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John Alston
The Trump Card: An Analysis
Jenna Johnson and Mary Jordans article (2015) is about a black protester being assaulted
in a rally and the racial implications that this brings in Trumps run for president. Johnson and
Jordan connect Trumps remark about the protester to his statements on national security,
immigration, as well as attempt to contrast Trump with Sanders.
This is an article that should be explored blow by blow, from all possible angles. The article
begins by stating a moment of violence to a black protester. It then goes on to explain Trumps
involvement in the removal of the protester and states the protesters motivation as well as
exploring Donalds view of how hecklers should be treated. It later references the criticism of
Trump and his handling of race issues, while exploring his rhetoric against Muslims as well as
the reaction of his base against protestors.
The questions that must be asked about this article are these: Was this article written with an
ideology in mind? Or were the authors reaching a logical conclusion for the tone of the article
based on the evidence gathered against Trump and his supporters?
To explore these inquiries, one must look at the sources of the paper.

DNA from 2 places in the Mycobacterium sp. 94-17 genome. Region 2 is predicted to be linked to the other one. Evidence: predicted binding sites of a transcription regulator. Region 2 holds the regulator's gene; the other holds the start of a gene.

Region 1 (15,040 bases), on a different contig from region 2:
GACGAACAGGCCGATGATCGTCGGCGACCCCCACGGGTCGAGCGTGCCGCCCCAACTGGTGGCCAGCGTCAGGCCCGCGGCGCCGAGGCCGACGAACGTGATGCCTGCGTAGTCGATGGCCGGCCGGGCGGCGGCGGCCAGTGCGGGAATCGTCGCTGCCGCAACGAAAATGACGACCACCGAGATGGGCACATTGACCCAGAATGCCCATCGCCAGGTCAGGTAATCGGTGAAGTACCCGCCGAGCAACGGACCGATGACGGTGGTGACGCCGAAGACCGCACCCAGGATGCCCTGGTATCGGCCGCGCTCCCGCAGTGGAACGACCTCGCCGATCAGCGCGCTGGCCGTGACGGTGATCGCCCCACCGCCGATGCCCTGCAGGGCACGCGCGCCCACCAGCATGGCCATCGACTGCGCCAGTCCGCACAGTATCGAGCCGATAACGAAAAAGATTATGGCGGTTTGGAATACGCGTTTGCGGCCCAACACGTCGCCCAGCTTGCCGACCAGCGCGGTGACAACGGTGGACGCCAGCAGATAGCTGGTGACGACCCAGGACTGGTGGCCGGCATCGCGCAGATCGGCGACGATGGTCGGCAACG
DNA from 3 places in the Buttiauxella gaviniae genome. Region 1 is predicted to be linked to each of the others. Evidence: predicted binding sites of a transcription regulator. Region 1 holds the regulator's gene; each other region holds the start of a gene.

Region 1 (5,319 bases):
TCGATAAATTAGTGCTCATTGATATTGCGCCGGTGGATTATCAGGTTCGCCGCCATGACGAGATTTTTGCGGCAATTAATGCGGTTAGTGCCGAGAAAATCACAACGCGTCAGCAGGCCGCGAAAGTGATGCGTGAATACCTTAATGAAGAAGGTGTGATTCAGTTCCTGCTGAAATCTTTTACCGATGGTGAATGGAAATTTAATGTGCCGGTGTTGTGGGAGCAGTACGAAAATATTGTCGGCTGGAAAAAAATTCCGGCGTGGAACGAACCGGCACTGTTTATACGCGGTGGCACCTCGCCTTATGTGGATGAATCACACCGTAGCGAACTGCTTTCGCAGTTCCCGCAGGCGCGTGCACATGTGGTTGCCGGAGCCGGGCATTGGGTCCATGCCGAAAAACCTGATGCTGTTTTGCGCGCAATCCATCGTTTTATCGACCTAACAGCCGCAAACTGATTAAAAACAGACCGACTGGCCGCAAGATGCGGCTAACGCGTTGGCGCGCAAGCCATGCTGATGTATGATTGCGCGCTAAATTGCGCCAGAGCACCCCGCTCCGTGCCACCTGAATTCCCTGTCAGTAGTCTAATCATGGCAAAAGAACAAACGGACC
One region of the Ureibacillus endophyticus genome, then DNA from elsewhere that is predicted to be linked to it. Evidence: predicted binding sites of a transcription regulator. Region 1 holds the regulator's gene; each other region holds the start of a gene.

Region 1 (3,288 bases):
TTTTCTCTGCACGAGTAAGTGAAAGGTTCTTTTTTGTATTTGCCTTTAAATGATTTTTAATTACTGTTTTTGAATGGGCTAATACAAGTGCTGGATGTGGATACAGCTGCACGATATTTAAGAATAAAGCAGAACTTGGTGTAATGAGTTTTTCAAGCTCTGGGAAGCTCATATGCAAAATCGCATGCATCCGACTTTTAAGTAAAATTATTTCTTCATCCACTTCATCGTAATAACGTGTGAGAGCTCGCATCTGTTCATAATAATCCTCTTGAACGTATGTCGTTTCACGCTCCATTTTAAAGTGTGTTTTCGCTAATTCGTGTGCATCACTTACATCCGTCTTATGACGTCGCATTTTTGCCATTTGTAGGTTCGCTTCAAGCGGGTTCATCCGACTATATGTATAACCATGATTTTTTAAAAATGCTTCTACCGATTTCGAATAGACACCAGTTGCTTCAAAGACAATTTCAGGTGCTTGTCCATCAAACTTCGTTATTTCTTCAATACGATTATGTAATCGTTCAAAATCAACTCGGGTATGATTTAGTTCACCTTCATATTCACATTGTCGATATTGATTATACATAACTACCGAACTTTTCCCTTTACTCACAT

One is the AL (Alabama) local news site (Robinson, 2015). The AL website interviews
Mercutio Southall Jr. on his participation in the rally as a protester. Using the SMELL test by
former journalist John Mcmanus, regarding the legitimacy of the source, motivation, evidence,
overall logic, and elements that were left out (Mcmanus, 2012, p 149-180), there seems to be
only one side of the story being reported here. Since obviously the protester would have a
motive to make his opposition look as racist as possible, one might wonder if his account were
exaggerated or maybe even fabricated. This is where the evidence comes to play. The video,
captured by CNNs Jeremy Diamond (2015), shows Southall being swarmed by a white mob,
with Trump shouting to get him out of here. Whether he wanted the protester forcefully
removed by the crowd or gently escorted by police is unclear, though the timing is damnatory.
I find it hard to see footage of actual punches and kicks occurring, but it is clear that
Southall is cowering with fear, and there is definitely an atmosphere of aggression there. This
fits into the logic of the situation. Is it really a stretch that older-right wing white people in the
deep South might harbor some pent up racial tension against those of another set of skin color,
culture, and beliefs of a political and religious nature?
What is definitely left out of the AL article is the points of view of those who attended the
rally. Adding these points of view, no matter how extremist or incorrect, would only boost the
credibility of the AL piece from a journalistic perspective.
Other than the video, and Southall interview from AL magazine, the only major source for most
of the article is Trump himself. His comments range from selected passages from his speech, to
media interviews, and are often outlandish, even inflammatory (Maybe he should have been